Try to stick to regular waking and going to bed times. Your body will quietly condition itself to fall asleep when the time is right.

Avoid any stimulation

Whether playing sports, watching an action movie, having an intense conversation with your partner or thinking about a scary situation, it is recommended to avoid anything that could create too much stimulation. or even stress before going to bed. Your body will tend to want to evacuate this excess excitement during sleep, which will cause frequent awakenings.

The importance of ritual

Try to establish a calming ritual for your body. Thus, drinking a hot beverage (decaffeinated), making yourself comfortable for a light reading, taking a hot bath or listening to soft music are all examples that will promote good sleep.

Spend your energy well during the day

Deep, restful sleep will undoubtedly happen if you are also active during the day. A day of lying down without expending energy will most likely result in less sleep at night.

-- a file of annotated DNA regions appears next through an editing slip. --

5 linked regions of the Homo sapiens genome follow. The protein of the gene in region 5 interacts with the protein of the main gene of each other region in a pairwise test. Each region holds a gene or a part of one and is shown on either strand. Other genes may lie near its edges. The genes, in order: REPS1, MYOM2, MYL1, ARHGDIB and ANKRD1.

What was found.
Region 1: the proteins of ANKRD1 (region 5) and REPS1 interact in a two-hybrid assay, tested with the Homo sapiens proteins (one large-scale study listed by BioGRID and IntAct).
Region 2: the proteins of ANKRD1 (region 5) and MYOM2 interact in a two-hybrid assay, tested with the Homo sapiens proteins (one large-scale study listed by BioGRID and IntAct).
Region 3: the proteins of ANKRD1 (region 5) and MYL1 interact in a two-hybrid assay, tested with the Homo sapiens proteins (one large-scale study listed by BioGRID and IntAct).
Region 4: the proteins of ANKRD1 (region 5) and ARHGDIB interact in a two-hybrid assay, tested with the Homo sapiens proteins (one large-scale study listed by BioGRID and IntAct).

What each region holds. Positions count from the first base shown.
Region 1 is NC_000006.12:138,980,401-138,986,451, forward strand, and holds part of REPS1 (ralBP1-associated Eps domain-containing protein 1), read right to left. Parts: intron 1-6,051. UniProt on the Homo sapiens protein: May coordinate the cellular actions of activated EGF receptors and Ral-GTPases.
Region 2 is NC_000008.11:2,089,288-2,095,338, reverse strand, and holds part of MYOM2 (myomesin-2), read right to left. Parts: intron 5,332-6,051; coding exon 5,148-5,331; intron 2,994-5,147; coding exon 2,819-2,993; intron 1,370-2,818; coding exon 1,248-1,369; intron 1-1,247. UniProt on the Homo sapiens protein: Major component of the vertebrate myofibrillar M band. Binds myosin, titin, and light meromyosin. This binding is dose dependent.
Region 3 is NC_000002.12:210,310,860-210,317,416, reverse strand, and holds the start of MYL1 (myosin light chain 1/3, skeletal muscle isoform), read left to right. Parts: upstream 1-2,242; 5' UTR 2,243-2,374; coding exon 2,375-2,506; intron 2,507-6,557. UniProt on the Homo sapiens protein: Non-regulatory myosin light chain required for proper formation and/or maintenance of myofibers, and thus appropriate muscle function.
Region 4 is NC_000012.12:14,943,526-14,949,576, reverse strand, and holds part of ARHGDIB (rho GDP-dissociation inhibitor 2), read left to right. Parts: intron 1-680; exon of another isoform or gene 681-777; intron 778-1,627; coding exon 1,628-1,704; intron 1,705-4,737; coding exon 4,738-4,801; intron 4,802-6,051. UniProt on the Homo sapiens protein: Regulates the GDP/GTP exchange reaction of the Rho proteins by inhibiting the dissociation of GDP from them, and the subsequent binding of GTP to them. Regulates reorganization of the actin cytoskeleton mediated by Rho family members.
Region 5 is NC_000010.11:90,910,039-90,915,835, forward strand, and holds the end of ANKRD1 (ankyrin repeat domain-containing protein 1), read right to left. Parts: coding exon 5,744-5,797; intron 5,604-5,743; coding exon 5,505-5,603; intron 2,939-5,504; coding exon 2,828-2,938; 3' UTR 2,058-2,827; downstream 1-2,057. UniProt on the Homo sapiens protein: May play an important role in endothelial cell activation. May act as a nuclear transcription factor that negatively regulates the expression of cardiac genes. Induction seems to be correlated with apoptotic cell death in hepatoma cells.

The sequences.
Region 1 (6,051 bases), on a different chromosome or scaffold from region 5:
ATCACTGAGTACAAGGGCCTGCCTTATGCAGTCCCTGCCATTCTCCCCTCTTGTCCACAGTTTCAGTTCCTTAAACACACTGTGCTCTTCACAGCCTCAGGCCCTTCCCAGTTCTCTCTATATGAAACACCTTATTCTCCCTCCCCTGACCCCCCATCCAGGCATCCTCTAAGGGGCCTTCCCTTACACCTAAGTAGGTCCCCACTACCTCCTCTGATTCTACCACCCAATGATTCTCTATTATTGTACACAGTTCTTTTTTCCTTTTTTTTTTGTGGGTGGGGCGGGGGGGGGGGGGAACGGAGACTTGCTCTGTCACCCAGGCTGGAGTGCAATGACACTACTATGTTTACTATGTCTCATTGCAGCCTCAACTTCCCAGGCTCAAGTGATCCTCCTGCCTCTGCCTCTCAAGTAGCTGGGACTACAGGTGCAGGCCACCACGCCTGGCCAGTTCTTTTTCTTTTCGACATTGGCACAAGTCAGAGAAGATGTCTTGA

Avoid disruptors when sleeping

There are four main phases of sleep:

  • the sleepiness
  • light sleep
  • deep sleep
  • REM sleep.

We recover during deep sleep.

 Thus, it is essential to allow the body to reach this phase since it allows the body to repair itself and gain strength. If this is the case, try to resolve the presence of the agents that disrupt your sleep (a noise, a smell, a light, a child who wakes up too often, an animal, a spouse who moves too much, etc.) that will interfere with achieving deep sleep.     

Avoid too high or too low an ambient temperature

Find a comfortable temperature for your bedroom and make sure it stays constant overnight. In addition, increasing the oxygen supply, by opening the window a little, is a simple and very effective recommendation to promote restful sleep.